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The start of fall season is also the start of a new school year, and many children and their parents are struggling to adapt to remote learning. But the lack of a classroom setting or Internet connection are the least of their problems. The bigger problem that parents are struggling a lot with is childcare and many to the point where they are quitting their jobs to stay at home to help their children through online learning.

In the past, many parents depended on children going to school as well as afterschool programs as a form of childcare while they worked. Since the pandemic started, however, this is no longer possible. If anything, it has made being at home imperative to their children’s learning, causing parents, especially millennial parents, to quit their non-remote jobs.

Many millennial mothers have been meeting the short end of the childcare stick. According to a survey by the Center of American Progress, 38 percent of millennial mothers quit their jobs in June because of a lack of childcare. The numbers are likely to be higher now that the school year has begun.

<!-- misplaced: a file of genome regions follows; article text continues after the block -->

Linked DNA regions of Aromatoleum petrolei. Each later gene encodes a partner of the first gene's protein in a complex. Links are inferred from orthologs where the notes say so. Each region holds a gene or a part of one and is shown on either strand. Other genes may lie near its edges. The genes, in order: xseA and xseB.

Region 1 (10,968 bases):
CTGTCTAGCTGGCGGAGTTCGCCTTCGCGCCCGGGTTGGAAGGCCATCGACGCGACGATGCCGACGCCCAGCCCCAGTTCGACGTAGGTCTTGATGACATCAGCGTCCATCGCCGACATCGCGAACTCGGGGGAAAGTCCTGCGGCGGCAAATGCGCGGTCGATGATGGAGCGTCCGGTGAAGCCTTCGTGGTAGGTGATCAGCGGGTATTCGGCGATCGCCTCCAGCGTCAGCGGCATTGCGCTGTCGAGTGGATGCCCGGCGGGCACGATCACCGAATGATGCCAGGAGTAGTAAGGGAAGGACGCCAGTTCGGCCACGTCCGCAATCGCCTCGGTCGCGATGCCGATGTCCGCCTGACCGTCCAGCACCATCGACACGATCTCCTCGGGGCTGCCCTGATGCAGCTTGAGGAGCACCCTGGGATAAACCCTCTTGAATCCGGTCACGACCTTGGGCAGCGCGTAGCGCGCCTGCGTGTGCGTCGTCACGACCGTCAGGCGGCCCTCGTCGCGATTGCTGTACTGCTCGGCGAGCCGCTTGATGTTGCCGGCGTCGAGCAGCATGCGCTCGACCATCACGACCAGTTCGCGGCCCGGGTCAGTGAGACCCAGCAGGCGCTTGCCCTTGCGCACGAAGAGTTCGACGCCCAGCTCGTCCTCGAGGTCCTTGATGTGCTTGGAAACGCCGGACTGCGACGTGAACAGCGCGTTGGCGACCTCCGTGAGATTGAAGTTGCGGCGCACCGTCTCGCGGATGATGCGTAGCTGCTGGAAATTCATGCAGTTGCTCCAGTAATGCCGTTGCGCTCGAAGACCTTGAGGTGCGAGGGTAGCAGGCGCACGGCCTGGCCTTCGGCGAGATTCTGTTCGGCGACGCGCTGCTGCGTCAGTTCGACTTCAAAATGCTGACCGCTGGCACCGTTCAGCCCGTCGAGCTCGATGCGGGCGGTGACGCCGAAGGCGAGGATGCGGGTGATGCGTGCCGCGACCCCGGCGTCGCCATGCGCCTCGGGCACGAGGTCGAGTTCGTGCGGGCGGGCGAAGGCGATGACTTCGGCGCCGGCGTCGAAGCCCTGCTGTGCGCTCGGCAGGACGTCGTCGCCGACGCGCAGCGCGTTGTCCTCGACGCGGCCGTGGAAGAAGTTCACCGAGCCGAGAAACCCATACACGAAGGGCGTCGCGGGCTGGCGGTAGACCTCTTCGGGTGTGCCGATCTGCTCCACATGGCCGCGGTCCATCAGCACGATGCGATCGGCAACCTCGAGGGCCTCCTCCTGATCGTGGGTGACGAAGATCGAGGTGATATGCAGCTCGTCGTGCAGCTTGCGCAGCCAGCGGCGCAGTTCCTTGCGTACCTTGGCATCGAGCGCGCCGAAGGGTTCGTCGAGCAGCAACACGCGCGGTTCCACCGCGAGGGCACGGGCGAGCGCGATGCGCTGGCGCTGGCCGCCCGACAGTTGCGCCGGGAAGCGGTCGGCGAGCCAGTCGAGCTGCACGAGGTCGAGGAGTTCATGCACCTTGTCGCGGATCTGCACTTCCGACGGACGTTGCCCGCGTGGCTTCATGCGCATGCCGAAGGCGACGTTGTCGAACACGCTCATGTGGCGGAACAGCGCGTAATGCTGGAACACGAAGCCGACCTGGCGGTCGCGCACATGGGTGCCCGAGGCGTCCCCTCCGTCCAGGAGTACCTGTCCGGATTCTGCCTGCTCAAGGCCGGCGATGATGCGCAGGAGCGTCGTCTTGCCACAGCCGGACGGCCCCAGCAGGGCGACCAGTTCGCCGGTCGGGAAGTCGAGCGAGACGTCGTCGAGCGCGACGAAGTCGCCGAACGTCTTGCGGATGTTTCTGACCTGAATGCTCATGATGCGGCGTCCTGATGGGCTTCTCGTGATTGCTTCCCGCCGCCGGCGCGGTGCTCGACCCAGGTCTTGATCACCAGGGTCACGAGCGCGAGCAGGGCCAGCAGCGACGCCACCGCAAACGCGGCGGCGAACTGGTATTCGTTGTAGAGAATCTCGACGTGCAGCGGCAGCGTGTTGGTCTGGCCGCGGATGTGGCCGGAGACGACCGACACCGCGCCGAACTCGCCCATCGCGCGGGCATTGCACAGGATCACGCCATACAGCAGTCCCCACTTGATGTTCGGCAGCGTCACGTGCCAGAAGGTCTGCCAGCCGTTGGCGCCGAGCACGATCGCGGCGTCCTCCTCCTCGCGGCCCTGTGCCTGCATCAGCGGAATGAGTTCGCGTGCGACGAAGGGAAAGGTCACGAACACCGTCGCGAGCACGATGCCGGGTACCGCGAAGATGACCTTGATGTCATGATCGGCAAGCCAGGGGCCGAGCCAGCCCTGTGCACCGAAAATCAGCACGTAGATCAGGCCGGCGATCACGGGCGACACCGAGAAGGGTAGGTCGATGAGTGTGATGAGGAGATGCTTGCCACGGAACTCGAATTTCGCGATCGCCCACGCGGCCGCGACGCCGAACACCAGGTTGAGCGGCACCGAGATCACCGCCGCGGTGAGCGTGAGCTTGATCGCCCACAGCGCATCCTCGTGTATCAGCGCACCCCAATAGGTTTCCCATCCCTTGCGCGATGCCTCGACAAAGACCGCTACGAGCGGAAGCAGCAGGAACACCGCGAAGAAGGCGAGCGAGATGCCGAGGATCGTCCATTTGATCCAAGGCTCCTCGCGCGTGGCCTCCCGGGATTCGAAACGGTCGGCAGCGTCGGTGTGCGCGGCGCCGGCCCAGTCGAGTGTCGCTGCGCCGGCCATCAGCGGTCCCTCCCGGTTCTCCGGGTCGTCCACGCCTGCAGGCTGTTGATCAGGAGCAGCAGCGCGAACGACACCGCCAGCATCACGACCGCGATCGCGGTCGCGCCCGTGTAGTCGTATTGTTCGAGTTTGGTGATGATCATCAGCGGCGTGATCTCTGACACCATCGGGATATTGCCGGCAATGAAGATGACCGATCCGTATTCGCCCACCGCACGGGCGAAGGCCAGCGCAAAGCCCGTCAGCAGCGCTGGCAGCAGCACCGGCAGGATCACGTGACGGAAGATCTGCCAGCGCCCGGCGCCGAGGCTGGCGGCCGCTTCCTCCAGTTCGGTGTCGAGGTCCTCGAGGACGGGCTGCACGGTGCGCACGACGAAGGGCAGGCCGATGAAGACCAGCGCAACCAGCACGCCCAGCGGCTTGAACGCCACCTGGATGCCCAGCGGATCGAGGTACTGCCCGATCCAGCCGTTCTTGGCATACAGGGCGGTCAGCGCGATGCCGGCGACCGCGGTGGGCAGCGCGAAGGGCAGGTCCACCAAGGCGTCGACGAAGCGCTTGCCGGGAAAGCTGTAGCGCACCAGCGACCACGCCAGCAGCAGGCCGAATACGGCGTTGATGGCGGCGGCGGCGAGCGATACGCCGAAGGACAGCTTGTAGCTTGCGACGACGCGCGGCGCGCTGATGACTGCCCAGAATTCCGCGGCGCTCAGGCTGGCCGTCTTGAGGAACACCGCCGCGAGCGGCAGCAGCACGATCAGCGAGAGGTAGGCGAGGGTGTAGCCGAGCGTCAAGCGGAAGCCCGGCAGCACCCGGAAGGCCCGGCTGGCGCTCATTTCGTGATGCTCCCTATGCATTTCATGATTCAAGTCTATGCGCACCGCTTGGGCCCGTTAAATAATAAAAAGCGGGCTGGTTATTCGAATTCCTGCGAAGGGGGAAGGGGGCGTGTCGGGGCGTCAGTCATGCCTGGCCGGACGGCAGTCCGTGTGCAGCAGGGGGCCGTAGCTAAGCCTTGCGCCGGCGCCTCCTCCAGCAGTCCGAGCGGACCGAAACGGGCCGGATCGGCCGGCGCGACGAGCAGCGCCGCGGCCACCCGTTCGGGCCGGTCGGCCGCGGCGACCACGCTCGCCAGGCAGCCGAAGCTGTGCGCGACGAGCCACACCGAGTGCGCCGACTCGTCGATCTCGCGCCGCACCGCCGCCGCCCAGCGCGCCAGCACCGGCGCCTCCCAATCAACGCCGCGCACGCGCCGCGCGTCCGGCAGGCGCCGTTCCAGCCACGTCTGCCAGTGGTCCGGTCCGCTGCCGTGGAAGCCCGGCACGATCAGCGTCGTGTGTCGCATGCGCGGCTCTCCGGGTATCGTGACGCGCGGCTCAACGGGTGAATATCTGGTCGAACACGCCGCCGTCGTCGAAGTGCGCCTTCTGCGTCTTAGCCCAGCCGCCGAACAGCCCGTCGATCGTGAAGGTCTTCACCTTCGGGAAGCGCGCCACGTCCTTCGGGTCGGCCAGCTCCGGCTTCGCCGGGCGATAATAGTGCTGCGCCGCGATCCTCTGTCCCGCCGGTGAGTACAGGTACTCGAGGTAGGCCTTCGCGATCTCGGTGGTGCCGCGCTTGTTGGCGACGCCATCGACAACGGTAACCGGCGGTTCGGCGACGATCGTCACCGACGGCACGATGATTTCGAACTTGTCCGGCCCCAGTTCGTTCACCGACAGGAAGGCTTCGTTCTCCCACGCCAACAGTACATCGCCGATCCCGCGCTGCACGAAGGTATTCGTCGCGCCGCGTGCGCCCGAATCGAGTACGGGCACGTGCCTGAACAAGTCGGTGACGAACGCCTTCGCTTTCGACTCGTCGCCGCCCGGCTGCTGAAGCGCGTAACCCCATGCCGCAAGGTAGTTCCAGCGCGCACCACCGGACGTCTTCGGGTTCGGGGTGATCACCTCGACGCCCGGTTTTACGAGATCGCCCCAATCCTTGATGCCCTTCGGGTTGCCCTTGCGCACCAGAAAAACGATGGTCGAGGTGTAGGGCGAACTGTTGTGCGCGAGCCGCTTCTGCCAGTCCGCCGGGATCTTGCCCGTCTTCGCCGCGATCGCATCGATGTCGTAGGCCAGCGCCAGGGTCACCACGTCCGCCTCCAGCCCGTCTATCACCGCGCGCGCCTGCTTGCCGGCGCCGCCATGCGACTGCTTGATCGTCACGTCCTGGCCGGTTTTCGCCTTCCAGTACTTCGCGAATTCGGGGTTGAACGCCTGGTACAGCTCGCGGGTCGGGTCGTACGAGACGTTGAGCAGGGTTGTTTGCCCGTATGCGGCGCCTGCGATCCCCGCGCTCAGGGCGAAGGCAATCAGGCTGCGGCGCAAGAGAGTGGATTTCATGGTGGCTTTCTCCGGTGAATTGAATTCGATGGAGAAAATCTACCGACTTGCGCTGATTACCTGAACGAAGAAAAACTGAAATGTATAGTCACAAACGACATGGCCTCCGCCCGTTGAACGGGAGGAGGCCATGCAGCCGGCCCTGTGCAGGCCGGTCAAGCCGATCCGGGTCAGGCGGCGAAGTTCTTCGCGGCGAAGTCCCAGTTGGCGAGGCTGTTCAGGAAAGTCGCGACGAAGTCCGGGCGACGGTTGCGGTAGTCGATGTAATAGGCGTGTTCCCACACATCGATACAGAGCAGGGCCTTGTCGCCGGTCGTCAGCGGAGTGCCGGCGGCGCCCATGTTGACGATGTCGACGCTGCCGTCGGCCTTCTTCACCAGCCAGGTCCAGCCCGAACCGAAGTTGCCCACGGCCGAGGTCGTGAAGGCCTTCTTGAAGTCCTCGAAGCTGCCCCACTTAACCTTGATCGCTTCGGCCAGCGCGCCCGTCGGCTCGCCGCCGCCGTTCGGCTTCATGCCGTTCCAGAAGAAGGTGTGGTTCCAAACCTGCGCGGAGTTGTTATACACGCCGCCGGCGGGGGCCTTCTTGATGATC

Furthermore, essential jobs are mostly comprised of women of color who cannot afford childcare during the pandemic, but who can’t also afford quitting their jobs, yet are still leaving the workforce.

The solutions to this problem seem to be scant with a lot of parents turning to other relatives for childcare help. Another option parents are taking is simply leaving their children without adult supervision while they go to work. Neither options, however, are sustainable in the long run.

Without a free and safe childcare option, as well as no income or economical federal help, parents are between a rock and a hard place. They are expected to somehow make ends meet all the while taking care of their kids. The real concern is how far could parents, as well as the economy, go until they reach their breaking point?

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